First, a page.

By Brenda A. Barnes
People often define integrity as doing the right thing even when no one else is around. It is the ability to act with honesty and be consistent in whatever it is you are doing based on the particular moral value or belief compass you have.
Browse through the mission statements of most businesses and you will notice that almost every company includes a statement about integrity:
“We act with integrity in all we do.”
“We hold honesty and integrity as our guiding principles.”
“We are proud of the integrity, sincerity and transparency our employees demonstrate every day.”
Honorable statements, right? But have you ever wondered why they are needed in the first place? After all, integrity should be the basic building blocks for doing business. Integrity should be a given, without the need to sound off about its existence.
Yet it’s not that simple for two reasons: First is the innate human ability to rationalize behavior. For example, if you ask students whether or not it is right to cheat, most will say that cheating is wrong. Yet research suggests that as many as 95% of students have engaged in some form of cheating. Most students will justify the behavior as “not really cheating,” or just something that “everyone else does.” They rationalize their situational behavior and this will allow them to consider themselves to be honest.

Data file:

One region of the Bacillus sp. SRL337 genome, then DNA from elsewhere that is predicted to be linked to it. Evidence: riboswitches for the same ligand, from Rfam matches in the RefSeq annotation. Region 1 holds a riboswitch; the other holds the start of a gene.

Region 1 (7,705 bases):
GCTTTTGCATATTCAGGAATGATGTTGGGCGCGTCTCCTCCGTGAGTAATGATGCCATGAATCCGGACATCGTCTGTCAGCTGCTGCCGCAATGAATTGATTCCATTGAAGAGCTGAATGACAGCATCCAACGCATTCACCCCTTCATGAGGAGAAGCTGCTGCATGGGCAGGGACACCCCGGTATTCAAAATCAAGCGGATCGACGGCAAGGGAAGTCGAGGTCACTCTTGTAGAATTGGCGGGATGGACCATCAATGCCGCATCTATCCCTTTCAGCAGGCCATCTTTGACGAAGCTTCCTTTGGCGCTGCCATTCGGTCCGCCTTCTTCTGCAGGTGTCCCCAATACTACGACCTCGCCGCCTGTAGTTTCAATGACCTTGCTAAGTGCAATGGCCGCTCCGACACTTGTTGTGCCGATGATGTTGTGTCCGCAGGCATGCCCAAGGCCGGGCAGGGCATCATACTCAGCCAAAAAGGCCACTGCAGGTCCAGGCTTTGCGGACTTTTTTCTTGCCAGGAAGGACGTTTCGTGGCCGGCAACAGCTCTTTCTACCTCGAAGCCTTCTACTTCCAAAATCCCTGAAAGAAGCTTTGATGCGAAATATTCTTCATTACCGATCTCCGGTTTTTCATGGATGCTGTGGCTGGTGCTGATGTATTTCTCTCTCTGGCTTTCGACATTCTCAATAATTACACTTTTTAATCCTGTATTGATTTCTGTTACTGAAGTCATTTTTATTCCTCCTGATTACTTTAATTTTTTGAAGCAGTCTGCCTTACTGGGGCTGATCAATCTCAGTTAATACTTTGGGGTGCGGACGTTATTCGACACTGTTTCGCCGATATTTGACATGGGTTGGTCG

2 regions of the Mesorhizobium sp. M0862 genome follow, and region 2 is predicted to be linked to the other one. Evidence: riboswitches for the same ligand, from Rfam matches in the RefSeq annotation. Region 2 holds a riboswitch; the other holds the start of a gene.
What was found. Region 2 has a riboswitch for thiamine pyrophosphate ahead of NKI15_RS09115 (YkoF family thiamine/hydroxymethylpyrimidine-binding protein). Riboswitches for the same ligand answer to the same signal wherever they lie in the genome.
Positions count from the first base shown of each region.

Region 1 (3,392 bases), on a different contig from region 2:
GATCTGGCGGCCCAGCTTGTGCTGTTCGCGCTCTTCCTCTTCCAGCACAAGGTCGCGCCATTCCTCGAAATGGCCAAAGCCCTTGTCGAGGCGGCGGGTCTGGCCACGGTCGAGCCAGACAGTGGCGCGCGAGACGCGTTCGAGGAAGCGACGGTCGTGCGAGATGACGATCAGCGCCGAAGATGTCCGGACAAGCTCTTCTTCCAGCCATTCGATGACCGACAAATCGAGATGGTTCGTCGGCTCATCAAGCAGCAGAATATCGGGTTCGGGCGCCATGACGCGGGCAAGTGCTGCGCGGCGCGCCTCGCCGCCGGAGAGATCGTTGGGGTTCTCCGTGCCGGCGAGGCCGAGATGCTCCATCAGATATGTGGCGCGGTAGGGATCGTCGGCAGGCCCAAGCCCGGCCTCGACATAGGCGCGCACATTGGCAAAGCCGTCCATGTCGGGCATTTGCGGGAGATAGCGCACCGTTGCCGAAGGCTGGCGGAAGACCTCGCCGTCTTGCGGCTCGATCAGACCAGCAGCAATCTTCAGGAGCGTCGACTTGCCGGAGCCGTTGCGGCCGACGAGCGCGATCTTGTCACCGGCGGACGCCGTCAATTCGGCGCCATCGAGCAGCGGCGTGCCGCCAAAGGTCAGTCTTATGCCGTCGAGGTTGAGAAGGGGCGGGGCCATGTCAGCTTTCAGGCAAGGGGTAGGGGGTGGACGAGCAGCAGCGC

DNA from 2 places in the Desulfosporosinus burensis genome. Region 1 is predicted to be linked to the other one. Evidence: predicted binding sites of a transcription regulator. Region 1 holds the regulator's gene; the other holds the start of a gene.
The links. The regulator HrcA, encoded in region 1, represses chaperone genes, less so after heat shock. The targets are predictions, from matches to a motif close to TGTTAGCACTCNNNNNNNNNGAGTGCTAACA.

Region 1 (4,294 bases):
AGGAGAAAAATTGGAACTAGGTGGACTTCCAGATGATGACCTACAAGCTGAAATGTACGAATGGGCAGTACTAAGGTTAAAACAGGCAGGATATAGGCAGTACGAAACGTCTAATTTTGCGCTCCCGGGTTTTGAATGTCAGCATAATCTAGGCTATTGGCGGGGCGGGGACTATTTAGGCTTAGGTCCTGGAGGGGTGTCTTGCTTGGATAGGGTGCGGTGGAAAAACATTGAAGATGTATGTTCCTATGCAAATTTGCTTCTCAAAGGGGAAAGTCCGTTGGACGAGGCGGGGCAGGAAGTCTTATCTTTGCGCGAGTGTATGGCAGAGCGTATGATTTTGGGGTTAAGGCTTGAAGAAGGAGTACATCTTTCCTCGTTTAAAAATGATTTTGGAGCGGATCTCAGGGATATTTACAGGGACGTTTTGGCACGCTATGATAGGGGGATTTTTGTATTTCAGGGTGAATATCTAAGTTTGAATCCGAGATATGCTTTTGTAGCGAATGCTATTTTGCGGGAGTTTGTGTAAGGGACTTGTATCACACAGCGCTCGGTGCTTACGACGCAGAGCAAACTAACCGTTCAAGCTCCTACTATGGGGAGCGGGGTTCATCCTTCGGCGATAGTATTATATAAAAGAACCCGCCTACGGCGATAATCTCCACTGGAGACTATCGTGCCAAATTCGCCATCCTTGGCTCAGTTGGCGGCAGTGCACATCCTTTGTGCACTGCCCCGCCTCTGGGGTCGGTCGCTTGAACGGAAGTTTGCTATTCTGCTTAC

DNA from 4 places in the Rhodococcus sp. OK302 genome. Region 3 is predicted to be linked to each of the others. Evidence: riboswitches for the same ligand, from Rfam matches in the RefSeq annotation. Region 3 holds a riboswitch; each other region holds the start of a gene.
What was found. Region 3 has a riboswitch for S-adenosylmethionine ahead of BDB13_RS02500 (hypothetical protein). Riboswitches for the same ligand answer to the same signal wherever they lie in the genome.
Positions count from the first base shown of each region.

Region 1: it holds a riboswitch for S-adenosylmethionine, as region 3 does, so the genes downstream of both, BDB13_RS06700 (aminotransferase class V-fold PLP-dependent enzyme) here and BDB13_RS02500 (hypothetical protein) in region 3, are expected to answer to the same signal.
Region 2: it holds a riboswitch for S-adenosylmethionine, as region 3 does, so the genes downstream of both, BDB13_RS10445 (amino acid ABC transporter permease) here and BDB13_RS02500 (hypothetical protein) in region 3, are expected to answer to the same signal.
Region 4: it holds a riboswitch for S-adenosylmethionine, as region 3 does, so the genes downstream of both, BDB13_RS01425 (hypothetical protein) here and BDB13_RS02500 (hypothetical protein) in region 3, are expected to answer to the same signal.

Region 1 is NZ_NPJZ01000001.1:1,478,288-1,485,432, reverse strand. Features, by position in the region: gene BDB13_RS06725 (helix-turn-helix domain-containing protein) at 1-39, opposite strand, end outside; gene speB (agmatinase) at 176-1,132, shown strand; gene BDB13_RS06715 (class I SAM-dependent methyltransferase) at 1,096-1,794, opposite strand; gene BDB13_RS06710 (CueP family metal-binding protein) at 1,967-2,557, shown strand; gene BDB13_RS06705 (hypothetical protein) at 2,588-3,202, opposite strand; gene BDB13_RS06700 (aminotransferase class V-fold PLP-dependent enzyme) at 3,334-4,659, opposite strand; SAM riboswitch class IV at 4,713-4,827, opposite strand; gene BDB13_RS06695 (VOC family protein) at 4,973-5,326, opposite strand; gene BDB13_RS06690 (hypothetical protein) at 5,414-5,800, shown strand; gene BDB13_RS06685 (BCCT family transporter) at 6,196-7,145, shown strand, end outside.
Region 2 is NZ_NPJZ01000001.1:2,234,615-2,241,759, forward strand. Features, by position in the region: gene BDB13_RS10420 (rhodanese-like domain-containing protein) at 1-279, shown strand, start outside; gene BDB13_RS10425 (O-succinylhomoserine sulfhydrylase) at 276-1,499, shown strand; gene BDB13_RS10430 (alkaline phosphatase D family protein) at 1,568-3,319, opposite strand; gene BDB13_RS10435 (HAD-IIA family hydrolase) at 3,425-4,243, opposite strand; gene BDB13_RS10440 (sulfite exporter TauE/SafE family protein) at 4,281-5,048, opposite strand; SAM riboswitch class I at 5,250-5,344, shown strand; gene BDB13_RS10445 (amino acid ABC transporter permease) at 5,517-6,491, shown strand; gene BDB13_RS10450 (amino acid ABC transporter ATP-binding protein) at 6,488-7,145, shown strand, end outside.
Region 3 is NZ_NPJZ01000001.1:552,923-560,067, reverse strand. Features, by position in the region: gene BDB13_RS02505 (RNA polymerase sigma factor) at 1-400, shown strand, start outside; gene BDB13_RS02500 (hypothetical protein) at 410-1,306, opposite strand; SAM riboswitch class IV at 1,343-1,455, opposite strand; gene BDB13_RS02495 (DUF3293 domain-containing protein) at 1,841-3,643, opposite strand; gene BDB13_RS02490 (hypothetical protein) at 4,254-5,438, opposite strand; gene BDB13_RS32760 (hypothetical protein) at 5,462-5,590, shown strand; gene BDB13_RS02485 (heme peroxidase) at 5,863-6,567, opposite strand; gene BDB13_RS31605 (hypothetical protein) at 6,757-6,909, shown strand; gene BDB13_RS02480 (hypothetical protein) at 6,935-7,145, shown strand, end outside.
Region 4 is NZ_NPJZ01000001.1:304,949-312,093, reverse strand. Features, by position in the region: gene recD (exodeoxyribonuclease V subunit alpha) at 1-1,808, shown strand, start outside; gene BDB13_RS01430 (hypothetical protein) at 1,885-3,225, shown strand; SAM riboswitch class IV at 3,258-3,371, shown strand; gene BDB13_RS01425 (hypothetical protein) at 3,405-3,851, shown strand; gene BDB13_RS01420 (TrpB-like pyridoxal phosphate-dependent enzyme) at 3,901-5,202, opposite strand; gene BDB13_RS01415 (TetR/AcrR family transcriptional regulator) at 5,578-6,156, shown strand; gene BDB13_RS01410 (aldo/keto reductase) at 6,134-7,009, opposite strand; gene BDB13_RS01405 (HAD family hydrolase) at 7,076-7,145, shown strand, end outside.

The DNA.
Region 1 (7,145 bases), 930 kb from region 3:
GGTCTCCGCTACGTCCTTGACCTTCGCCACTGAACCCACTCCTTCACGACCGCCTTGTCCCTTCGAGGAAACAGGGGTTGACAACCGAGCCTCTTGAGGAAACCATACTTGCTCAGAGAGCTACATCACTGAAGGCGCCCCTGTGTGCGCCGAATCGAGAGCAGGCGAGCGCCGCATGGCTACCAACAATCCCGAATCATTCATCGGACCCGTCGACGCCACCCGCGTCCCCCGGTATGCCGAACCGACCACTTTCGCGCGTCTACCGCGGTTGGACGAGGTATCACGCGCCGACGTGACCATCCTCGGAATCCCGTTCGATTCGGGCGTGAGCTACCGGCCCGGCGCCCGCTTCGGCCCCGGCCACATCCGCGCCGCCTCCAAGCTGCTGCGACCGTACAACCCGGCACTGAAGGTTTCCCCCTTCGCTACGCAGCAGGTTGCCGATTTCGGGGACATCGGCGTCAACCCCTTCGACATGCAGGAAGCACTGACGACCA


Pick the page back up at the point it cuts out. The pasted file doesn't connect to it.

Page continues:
As a result, no matter what choice we make, we can convince ourselves that it was made with integrity.
So this leads to the second reason why integrity is so difficult: Everyone defines integrity differently. This is further exacerbated by differences in culture—for example in some business cultures people are expected to openly do favors for each other, while in other cultures those favors would be considered bribes.
In the business world, we are all faced with integrity-based choices on a regular basis. Do we tell our clients that we made a mistake? Do we sit across the board room table from a client and tweak facts to suit our position? Do we make promises we do not keep? Not if you want to be in business for very long.
The power of rationalization and the difficulties of definition reveal integrity as a subject that is neither easy nor simple. These choices require personal judgment.
In some ways the value statements about integrity are meant to remind us that integrity is not just a corporate responsibility, but a personal one as well. If you are a manager, you can apply these values by setting aside time with your team to share integrity dilemmas and discuss the thinking behind individual decisions. If you are a business owner, you can lead by example. If you say you are going to do something, do it. If you make a promise, keep it. If you mess up, own up to it. And if you are an employee, realize that you are part of something bigger than yourself and that you have a duty to carry out your job duties with the best interest of your employer and clients in mind.
Doing the right thing may be challenging but imagine our world if we all did.